With the proliferation of smartphones and other devices with access to emails and the Internet, many employers are now introducing a Bring Your Own Device (BYOD) to work policy. This policy is concerned with allowing, and in some cases, requiring employees to bring personally-owned mobile devices (laptops, tablets, smart phones and notebooks – together defined as “devices”) to their workplace, and to use those devices to access privileged company information and application.
Careful thought needs to be made before BYOD is introduced into any organisation. Some say that it may help employees to be more productive. They also say it increases employee morale and convenience by using their own devices and makes the organisation look like a flexible and attractive employer. But others say it increases the exposure of an organisation’s network to cyberattacks and the spreading of malware. Allowing the use of personal devices, without first implementing an appropriate policy and technical controls, is courting danger.
By the way, perhaps I should explain that BYOD may also be called Bring Your Own Technology (BYOT), Bring Your Own Phone (BYOP) or Bring Your Own PC (BYOPC). References to POD mean personally-owned device.
Good Practice Guide
Dell publish a good practice guide, here: It says that an organisation needs to decide which platforms will be supported and how. This includes determining whether to support BlackBerry, iOS, Android, Windows, or Symbian operating systems (or some combination of those). At a minimum, Dell suggest that the organisation must answer the following questions:
- What devices and mobile operating systems can we support?
- What are our security requirements at each level: devices, applications, and data access?
- What risks are we introducing by letting employees access corporate data through their personal devices? What level of tolerance do we have for those risks?
- How can we manage our mobile deployment in a BYOD world without risking sensitive data or intruding on employee’s rights to privacy on devices they own?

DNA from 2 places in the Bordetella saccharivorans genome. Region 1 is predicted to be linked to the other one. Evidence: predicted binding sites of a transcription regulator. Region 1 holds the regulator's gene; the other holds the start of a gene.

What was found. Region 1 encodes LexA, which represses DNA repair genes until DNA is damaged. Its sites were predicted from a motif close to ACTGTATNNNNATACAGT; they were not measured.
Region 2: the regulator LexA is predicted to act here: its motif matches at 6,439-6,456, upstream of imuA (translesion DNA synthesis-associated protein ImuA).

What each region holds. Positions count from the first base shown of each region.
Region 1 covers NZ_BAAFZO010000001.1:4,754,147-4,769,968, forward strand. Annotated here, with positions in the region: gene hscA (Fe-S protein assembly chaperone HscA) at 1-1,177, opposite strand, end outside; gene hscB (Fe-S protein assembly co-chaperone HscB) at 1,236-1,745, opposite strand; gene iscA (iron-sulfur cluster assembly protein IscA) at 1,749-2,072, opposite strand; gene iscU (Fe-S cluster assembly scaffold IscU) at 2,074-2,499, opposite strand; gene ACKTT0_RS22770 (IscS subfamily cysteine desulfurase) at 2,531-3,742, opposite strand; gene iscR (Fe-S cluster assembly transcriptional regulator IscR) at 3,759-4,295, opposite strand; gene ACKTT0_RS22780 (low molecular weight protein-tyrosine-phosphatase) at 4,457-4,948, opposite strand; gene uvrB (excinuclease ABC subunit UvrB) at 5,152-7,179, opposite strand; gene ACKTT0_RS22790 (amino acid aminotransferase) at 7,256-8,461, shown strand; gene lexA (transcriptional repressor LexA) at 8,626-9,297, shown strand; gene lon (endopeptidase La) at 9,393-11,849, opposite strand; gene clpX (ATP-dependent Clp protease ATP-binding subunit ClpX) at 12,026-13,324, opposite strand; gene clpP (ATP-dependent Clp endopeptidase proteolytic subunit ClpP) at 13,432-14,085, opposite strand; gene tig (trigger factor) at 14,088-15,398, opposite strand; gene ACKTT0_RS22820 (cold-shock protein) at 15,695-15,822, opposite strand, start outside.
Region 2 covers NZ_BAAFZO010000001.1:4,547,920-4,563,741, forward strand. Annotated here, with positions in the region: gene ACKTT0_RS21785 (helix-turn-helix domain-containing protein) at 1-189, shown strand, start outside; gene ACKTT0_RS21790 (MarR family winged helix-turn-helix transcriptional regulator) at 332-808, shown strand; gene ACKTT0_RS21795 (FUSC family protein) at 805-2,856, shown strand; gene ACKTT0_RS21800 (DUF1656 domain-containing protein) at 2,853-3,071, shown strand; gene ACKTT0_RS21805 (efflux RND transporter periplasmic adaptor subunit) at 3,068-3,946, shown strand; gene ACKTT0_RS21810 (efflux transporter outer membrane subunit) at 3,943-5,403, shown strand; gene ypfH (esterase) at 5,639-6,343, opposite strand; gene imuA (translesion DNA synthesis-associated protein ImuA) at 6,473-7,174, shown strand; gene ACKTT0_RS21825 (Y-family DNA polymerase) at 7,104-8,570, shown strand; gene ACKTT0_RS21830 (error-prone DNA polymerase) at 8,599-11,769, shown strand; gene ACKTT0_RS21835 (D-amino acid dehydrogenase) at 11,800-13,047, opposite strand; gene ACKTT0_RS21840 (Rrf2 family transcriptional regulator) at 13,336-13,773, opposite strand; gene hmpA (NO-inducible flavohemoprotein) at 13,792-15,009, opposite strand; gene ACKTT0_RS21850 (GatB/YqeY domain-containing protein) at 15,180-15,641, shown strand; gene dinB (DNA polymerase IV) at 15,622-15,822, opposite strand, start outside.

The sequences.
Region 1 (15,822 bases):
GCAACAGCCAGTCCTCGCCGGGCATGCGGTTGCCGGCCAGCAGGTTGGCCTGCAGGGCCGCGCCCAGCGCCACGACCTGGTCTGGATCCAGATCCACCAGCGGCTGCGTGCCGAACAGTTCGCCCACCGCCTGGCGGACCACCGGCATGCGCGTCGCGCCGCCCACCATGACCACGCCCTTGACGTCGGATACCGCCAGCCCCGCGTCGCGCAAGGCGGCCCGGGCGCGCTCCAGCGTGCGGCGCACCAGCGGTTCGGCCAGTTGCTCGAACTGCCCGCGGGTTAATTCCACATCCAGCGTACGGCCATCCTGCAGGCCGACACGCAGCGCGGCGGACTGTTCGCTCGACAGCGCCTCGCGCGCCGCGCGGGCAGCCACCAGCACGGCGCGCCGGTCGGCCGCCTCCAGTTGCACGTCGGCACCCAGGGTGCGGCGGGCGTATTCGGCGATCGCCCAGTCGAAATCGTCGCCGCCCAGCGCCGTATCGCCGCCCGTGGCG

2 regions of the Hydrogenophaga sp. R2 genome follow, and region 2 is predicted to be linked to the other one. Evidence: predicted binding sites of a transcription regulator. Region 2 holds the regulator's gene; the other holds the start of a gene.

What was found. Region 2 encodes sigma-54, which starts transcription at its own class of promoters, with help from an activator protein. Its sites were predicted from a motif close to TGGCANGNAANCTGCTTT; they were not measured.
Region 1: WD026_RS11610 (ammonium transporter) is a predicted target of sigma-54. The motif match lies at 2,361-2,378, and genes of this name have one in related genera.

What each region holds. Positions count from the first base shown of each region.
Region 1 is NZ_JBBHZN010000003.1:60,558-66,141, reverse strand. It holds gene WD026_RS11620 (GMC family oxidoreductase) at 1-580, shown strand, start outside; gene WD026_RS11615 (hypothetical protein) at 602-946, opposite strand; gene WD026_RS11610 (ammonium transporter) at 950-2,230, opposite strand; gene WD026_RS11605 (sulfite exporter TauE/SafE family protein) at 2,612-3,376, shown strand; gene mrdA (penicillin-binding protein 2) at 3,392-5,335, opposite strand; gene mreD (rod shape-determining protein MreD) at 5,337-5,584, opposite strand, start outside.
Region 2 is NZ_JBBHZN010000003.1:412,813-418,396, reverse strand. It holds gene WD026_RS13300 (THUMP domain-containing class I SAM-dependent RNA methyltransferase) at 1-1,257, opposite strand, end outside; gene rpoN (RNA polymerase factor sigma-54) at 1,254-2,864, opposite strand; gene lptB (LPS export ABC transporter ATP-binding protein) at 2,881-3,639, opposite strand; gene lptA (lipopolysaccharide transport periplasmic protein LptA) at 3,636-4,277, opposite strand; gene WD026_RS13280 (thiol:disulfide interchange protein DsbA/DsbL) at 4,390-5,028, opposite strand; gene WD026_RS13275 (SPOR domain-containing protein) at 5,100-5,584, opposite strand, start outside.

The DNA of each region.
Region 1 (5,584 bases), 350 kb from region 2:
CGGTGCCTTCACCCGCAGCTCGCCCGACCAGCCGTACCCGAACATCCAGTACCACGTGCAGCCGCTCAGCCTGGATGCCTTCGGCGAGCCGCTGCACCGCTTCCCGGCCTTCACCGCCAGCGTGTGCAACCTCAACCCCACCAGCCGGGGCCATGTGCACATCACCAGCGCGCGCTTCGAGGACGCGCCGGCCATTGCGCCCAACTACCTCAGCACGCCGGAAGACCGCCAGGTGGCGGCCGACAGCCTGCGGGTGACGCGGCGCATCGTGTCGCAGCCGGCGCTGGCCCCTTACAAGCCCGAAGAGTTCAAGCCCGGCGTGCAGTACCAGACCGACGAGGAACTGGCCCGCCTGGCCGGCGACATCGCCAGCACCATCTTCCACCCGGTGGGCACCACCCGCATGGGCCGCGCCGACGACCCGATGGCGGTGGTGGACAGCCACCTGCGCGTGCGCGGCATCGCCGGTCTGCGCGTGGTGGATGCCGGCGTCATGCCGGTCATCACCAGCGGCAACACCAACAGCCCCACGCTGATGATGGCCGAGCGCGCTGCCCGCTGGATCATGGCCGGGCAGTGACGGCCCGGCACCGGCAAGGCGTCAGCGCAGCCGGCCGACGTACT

On the subject of security, IBM has published a very useful guide called: Security Essentials for CIOs and it can be downloaded free of charge from here.
Recommendation and Notes
It is strongly recommended that employers should take legal and IT advice from experienced professionals before implementing a BYOD policy. As with all work policies, you should obtain legal advice before implementation if you are uncertain about anything. There may be issues of ownership (Computer Misuse Act 1990), which do not normally arise where devices are company-owned.
In any event, developing a company BYOD policy should be carefully thought through before allowing employees to use their own smartphones, tablets or notebooks within an organisation’s network.
Irrespective of the security precautions mentioned elsewhere in the BYOD policy, employees should use their device in an ethical manner and in accordance with the Acceptable Use Policy provisions that are set by the employer.
Employees who prefer to use their personally-owned IT equipment for work purposes must be explicitly authorised to do so, must secure corporate data to the same extent as on corporate IT equipment, and must not introduce unacceptable risks (such as malware) onto the corporate networks by failing to secure their own equipment.
Employers must document the terms of their BYOD policy to address the rights and obligations of both owners of a POD used for the company’s work and the company’s rights and obligations to protect and own its data on these devices.